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No. 1215, October 19, 2023
California Protects Wildlife From Toxic Rat Poison
Thanks to advocacy by the Center for Biological Diversity and allies — plus more than 4,000 comments from our Golden State supporters — California just passed a law to better protect wildlife, children and pets from dangerous rat poison.
Cosponsored by the Center and Raptors Are The Solution, the new law restricts the use of a rodenticide called diphacinone, which kills rats by preventing their blood from clotting. Sadly it also sickens animals who eat poisoned rats — at least 38 iconic California species, including imperiled San Joaquin kit foxes, northern spotted owls, California condors and California mountain lions. The famous Los Angeles mountain lion P-22 long suffered from rodenticide poisoning before dying last year. Rodenticides hurt people too (especially children).
“Rat poison indiscriminately harms animals up and down the food chain, making them more susceptible to disease and causing internal bleeding and death,” said the Center’s Tiffany Yap. “It’s heartening to know that California will take the necessary steps toward ending this needless torture.”
Biden Urged to Stop Mass Sea-Turtle Killing
The Center is calling on President Biden to impose trade sanctions to stop Mexico from accidentally catching — and killing — protected loggerhead sea turtles.
Each year Mexican fisheries off Baja California Sur catch thousands of loggerheads following their migration from nesting grounds in Japan. In August, NOAA Fisheries “certified” Mexico for its bycatch under U.S. law, which requires Biden to ban Mexican fish imports — but he still hasn’t done it.
“The United States has tools to push Mexico to limit loggerhead bycatch, so I’m frustrated that Biden isn’t using them,” said the Center’s International Director Sarah Uhlemann. “Loggerhead sea turtles need protection from both our nations to survive.”
Help us fight for sea turtles with a gift to the Saving Life on Earth Fund.
California Protects Rare Rock Daisy
Following a petition by the Center and allies, the California Fish and Game Commission has unanimously voted to protect Inyo rock daisies under the state’s Endangered Species Act. Inyo rock daisies are rare wildflowers growing only at the highest elevations of the southern Inyo Mountains — specifically on the ancient carbonate bedrock of Conglomerate Mesa, which is threatened by gold mining.
Blooming during the heat of the summer when other desert plants have gone dormant, Inyo rock daisies sport bright yellow flowers to attract pollinators.
“The commission made the right move by permanently protecting these incredibly rare cliff-dwelling wildflowers,” said Center biologist Ileene Anderson.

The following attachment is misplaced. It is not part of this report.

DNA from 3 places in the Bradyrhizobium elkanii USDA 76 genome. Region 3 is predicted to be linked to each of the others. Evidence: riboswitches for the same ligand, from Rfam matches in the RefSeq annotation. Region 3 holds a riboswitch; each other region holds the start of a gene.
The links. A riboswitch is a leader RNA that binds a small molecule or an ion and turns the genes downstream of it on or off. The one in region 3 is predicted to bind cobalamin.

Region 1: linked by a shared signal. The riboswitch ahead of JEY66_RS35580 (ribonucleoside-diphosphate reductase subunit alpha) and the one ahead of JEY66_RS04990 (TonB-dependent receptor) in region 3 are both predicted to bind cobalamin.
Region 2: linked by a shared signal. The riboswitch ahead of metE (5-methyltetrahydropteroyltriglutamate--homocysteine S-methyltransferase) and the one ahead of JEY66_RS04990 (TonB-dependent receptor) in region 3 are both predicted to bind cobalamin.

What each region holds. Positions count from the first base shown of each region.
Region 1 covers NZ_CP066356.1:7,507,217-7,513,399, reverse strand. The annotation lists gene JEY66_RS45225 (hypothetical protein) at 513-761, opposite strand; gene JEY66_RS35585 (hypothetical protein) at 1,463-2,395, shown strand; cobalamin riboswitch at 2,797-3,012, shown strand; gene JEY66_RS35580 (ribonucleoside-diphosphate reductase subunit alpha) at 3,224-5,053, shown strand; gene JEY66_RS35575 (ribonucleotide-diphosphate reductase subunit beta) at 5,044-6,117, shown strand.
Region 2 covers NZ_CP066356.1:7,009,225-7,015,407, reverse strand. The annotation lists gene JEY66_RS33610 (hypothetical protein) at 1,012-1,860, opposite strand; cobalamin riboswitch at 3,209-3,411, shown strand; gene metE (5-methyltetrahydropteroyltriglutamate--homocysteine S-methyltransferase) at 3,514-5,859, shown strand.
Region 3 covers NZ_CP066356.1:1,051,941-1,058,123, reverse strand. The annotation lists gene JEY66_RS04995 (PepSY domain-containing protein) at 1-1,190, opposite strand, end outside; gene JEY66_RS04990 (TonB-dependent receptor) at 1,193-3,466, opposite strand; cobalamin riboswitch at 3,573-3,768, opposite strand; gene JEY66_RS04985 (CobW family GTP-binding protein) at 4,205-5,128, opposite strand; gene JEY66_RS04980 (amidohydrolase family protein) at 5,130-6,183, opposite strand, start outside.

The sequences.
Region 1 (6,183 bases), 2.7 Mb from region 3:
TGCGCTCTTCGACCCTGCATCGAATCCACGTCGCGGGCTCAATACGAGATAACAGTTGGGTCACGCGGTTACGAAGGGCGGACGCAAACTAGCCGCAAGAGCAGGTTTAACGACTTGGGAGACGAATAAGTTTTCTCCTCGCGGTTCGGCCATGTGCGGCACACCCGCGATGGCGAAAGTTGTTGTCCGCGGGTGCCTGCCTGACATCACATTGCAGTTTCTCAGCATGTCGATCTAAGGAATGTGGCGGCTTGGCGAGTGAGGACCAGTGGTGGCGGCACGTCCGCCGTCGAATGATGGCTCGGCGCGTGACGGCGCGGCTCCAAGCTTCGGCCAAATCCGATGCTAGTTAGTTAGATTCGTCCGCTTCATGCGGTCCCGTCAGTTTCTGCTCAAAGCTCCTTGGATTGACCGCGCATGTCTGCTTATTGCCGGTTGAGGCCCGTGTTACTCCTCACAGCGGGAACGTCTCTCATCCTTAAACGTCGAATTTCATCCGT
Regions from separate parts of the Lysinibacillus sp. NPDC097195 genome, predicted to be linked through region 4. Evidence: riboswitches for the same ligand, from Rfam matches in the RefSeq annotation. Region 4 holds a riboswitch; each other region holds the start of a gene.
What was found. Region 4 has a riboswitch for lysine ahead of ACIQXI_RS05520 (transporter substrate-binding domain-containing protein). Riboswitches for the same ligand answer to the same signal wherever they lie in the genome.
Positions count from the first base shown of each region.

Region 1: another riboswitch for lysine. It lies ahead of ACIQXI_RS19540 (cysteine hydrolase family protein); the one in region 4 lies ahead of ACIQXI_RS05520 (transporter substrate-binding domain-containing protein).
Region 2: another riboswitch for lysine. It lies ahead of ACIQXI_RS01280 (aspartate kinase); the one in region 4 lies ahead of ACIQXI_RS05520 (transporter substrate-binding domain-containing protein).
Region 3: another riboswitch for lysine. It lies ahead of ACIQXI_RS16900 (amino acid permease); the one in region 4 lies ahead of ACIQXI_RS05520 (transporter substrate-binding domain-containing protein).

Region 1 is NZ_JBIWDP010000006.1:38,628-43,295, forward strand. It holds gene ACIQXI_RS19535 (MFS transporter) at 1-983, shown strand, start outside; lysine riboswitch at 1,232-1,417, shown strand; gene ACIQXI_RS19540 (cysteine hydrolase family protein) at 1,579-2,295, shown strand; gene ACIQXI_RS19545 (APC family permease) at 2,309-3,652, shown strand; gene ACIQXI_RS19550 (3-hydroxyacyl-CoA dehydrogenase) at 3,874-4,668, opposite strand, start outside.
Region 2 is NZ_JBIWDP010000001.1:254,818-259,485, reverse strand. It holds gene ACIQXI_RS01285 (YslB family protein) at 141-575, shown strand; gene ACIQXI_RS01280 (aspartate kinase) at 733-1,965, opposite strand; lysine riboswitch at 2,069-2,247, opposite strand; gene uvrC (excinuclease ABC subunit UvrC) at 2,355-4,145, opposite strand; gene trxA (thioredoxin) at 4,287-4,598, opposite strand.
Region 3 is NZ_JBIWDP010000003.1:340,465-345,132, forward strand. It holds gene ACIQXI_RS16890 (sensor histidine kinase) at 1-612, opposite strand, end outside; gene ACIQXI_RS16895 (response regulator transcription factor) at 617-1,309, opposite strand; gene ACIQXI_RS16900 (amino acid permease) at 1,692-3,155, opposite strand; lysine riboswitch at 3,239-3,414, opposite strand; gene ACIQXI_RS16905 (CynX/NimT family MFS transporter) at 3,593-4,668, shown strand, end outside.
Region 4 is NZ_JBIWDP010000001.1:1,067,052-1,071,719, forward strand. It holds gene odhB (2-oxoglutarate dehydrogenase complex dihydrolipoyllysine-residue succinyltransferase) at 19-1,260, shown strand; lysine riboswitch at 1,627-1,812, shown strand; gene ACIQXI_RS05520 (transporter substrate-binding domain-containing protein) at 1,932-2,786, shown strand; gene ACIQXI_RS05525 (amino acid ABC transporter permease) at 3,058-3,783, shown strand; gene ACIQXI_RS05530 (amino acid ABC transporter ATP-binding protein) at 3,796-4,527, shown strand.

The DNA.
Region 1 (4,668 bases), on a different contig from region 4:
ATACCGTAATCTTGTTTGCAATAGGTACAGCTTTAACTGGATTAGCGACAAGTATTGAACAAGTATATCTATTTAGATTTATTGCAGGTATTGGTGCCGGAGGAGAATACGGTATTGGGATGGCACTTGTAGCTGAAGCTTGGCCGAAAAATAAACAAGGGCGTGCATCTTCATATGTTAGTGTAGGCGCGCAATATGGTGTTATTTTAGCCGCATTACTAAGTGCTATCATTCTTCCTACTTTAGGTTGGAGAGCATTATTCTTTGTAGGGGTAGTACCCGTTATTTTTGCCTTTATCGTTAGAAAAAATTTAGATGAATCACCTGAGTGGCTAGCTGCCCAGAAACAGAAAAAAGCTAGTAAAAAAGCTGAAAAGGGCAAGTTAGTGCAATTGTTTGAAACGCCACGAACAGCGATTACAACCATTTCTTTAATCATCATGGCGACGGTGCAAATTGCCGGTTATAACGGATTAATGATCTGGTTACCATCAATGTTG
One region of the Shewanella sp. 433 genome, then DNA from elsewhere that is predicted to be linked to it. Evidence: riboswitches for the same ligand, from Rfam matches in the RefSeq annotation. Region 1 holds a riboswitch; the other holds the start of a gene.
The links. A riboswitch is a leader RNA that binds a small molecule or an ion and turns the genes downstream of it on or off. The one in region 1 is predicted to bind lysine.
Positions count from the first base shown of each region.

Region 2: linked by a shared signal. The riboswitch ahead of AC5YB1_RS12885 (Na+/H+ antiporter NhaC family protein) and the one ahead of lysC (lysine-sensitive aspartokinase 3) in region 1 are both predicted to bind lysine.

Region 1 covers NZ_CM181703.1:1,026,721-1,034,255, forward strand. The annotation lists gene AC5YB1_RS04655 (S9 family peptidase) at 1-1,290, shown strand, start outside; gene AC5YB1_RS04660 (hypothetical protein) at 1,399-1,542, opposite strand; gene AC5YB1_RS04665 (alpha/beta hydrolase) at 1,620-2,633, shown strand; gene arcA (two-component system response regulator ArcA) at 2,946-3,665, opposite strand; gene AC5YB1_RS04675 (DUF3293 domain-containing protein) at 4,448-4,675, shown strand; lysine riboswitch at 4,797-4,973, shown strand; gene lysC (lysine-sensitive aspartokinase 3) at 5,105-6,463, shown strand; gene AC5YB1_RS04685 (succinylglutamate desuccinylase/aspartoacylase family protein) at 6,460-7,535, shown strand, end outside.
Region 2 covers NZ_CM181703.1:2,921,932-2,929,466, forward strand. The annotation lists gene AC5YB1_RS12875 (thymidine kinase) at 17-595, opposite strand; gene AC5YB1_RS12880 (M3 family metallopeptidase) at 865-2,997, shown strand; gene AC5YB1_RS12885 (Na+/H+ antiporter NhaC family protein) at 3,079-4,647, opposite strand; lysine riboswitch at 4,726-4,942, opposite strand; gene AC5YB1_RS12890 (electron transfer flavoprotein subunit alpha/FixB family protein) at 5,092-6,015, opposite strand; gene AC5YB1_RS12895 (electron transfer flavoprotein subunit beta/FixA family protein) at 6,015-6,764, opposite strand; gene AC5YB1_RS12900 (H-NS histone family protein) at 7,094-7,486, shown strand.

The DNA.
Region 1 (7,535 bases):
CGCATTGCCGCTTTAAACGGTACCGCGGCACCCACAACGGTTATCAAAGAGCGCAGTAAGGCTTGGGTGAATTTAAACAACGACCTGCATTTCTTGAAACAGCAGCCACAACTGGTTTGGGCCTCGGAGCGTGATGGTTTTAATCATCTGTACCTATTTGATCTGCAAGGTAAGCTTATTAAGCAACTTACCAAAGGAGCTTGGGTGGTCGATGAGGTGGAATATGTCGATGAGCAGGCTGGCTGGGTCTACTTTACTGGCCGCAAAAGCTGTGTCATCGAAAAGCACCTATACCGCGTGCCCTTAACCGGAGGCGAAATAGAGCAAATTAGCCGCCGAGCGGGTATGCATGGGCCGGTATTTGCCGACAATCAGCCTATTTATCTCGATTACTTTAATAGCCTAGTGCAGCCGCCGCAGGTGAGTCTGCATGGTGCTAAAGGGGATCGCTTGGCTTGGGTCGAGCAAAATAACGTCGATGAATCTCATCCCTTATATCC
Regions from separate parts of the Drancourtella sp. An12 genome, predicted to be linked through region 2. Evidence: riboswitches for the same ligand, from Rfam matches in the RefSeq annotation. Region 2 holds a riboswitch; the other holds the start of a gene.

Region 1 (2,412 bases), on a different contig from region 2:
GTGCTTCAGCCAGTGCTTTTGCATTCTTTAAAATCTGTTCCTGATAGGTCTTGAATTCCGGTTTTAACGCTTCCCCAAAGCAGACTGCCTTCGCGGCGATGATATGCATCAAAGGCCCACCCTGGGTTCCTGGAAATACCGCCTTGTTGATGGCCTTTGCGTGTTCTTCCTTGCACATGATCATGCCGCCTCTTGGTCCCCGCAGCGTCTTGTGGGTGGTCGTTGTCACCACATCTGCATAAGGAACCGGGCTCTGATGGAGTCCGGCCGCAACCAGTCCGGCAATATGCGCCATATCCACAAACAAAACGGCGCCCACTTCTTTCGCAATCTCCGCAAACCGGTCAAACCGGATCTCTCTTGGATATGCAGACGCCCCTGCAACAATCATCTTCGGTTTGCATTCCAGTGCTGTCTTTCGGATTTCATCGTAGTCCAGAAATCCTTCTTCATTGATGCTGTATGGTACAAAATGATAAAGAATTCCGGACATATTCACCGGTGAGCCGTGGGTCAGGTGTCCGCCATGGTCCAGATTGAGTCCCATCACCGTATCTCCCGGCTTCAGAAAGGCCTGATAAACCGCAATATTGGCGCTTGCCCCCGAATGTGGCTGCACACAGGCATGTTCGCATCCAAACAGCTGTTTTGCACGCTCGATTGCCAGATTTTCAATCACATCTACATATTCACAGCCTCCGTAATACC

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Center Opinion: Saving Endangered Amphibians
A new study shows that almost 41% of all amphibians are at risk of extinction — the most of any class of vertebrates. And their plight is getting worse fast. Fortunately — partly thanks to Center work — 39 U.S. amphibian species are protected under the Endangered Species Act.
As the Center’s Noah Greenwald wrote in a new op-ed: “While the future looks grim for so many frogs, toads, salamanders and newts, we should also take heart, knowing that we have the tools to prevent them and so many other species from going extinct.”
Tell the Fish and Wildlife Service to use the Act to its fullest and stop extinctions.
Revelator: Celebrating Sawfish
International Sawfish Day was this Tuesday ... and we’re still celebrating these delightfully bizarre creatures.
In this Revelator article, a conservation scientist writes about how she’d miss sawfish if any species went extinct — but there’s more to saving them than appreciating their cool look.
That's Wild: Our Four Fave Creepy-Cute Species
Is it possible to be both cute and creepy? But of course! What could be better, especially this month?
Get your Halloween on by checking out our new video about four cute animals with creepy secrets on Facebook or YouTube. And learn all about them in this Medium piece by the Center's Cybele Knowles.
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Photo credits: Mountain lion cubs courtesy NPS; loggerhead sea turtle by Joseph & Farideh/Picasa; extinct species illustration courtesy Center for Biological Diversity; Inyo rock daisy by Maria Jesus; golden eagle by Sarah2 via Canva, with Great Nonprofits logo;Chiricahua leopard frog by Jim Rorabaugh/USFWS; largetooth sawfish from Simon Fraser University/Wikimedia; velvet worm by nascenthought/Flickr.
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